Updated at 6:30 p.m.
By Tim Loh
Patch, the network of hyper-local news sites that expanded rapidly for several years in hopes of revolutionizing a beleaguered local journalism business, laid off the majority of its remaining staff on Wednesday.
The company, whose controlling stake was sold by AOL just weeks ago to turnaround firm Hale Global, operates 67 sites in Connecticut, including a dozen or so in Fairfield County.
Following news of the layoffs during a conference call Wednesday morning, the biographies for 24 of the 30 local editors that were managing the Patch sites across this state were removed from the Internet.
The six editors whose biographies stayed online were the only editorial staff members to keep their jobs, several laid-off employees told Hearst Connecticut.
That included the current local editors for Greenwich, Darien, Bethel, Brookfield and Oxford – as well as several sites located upstate.
The laid-off employees interviewed for this story said they had no insight into the company’s strategy moving forward.
“It’s going to be a challenge for the people remaining, because now you have a skeleton staff covering the same number of sites,” said Leslie Yager, who lost her job reporting for and editing the Norwalk and Wilton Patch sites.
Yager, who’d previously worked in public relations and advertising, called her three years at Patch – which included her being a 40-hour a week freelance contractor, community editor and finally a local editor – the most fun she’s had working in her life.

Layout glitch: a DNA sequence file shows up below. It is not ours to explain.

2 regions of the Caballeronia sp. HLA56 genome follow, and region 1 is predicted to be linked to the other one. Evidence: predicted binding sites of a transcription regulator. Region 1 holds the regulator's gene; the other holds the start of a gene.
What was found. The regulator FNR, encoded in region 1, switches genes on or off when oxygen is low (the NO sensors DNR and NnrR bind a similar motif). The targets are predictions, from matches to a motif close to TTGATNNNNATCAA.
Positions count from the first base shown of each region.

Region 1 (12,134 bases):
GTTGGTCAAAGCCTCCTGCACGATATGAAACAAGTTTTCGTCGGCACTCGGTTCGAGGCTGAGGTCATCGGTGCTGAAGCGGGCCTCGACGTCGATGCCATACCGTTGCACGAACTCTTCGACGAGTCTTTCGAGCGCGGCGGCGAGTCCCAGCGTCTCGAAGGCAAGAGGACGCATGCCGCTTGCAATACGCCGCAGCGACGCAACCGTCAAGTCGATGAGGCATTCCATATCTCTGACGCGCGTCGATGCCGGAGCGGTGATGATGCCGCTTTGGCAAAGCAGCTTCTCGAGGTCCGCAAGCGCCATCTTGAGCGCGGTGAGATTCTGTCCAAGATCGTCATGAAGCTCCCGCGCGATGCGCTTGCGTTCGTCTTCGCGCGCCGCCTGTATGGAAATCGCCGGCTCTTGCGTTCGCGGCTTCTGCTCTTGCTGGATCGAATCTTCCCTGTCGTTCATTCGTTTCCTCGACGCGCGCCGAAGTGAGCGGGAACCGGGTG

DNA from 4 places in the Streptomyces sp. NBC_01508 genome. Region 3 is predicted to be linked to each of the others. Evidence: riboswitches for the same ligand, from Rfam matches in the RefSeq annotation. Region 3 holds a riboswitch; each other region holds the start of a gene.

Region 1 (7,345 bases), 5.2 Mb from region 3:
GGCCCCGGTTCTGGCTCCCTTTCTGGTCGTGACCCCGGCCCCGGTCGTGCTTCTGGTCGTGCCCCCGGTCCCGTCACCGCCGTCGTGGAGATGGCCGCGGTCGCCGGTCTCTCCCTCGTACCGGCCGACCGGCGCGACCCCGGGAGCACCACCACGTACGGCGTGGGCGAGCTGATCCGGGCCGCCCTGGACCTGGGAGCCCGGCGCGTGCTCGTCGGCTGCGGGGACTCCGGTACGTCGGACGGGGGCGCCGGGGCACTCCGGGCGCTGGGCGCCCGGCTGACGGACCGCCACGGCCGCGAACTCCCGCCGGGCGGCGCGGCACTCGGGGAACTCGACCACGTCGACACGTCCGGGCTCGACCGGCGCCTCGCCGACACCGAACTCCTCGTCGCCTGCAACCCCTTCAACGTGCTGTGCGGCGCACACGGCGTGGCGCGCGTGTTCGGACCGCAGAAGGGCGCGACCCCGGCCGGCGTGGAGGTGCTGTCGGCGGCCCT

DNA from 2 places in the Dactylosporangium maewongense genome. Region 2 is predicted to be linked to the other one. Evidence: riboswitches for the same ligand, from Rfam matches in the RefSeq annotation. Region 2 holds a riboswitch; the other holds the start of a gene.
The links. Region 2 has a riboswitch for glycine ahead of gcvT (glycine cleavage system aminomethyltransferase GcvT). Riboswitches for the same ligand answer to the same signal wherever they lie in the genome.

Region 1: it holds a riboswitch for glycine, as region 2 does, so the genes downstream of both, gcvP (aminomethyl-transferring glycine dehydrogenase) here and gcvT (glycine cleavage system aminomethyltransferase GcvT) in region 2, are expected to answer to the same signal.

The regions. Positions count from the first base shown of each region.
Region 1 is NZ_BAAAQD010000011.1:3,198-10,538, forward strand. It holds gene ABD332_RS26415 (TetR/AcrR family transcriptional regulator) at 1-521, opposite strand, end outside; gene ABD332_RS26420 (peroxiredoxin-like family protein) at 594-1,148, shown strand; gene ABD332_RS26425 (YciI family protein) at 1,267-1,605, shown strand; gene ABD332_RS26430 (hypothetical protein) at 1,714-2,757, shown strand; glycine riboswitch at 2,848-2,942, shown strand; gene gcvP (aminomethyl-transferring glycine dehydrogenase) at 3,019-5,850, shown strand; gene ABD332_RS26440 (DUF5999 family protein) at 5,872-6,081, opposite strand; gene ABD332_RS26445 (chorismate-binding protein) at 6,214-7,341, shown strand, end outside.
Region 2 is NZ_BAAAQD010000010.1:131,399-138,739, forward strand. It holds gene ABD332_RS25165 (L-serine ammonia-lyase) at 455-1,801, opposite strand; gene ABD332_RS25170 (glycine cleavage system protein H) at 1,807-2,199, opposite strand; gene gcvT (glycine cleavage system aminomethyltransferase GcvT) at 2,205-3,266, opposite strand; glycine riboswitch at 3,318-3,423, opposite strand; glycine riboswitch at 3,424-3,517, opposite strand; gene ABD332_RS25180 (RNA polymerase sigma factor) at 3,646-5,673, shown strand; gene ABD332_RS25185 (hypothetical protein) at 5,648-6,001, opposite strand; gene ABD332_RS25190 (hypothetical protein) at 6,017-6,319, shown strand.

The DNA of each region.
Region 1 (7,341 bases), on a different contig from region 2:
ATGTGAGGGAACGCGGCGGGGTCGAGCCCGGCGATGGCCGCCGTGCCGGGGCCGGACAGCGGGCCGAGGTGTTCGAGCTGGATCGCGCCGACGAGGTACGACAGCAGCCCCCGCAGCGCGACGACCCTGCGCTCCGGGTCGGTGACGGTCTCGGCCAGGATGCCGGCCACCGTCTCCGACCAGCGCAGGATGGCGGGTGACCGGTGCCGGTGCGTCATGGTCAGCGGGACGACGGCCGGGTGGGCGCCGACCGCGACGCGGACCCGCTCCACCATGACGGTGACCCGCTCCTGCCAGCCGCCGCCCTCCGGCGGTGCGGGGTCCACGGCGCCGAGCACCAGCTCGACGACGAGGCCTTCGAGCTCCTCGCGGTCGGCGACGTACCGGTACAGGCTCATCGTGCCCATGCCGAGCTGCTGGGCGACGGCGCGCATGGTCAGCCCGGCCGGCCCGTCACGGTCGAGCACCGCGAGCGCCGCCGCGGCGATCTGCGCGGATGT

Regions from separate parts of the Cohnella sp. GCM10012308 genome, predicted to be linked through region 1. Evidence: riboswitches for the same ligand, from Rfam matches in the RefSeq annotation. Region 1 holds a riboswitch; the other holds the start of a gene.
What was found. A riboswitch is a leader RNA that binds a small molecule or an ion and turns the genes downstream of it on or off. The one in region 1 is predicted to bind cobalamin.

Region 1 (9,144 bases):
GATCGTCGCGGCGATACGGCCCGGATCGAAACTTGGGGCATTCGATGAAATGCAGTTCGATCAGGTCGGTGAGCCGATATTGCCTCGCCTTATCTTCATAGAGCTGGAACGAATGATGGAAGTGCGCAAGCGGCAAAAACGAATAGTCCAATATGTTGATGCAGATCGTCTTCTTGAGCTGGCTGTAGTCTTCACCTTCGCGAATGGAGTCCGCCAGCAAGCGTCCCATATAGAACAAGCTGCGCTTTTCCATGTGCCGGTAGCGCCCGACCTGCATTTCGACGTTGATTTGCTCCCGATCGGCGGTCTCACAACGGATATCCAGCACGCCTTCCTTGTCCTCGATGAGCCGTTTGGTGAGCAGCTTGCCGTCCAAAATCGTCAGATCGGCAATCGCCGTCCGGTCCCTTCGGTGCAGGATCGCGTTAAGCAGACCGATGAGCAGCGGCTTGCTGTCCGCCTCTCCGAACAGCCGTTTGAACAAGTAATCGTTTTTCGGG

“This job was addicting,” she said, describing a typical work day in her current position as stretching to 14 hours — including many weekends – not because she was told to, but because she’d become so engaged in her communities.
“I worked really long hours because I wanted to,” she said. “I’m sad now because I’m wondering how there’s going to be on-the-ground reporting.”
In fact, the company was conceived of and initially funded in 2007 by Greenwich resident and AOL CEO Tim Armstrong, who wanted to see more online information about his neighborhood of Riverside, according to a 2009 New York Times story.
AOL went on to buy Patch in 2009 and quickly invested tens of millions of dollars into the company, whose local sites spread like Kudzu across the country. Battered financially, however, the company let go of 400 employees last August as Armstrong attempted to make good on a promise that Patch would be profitable by the end of 2013.
Then, earlier this month, it was spun off by AOL and sold just weeks ago to turnaround company Hale Global.
“The lesson here is simple: just because you can scale up rapidly in the digital environment in terms of going from three sites to 1,000 virtually overnight, it doesn’t mean that it is wise to do so,” said Rich Hanley, associate professor and director of the graduate journalism program at Quinnipiac University, in an emailed statement.
Hanley praised the site for providing a “lifeboat of jobs” for hundreds of new and veteran journalists when traditional news outlets were shedding staff. But he said the company would have been better served had it created alliances with existing local news organizations that had advertising and sales teams in place.
“It now joins the growing digital heap of startups that showed great promise but fell apart when it scaled up without the logistics to support a sustained news-gathering and advertising platform,” Hanley added.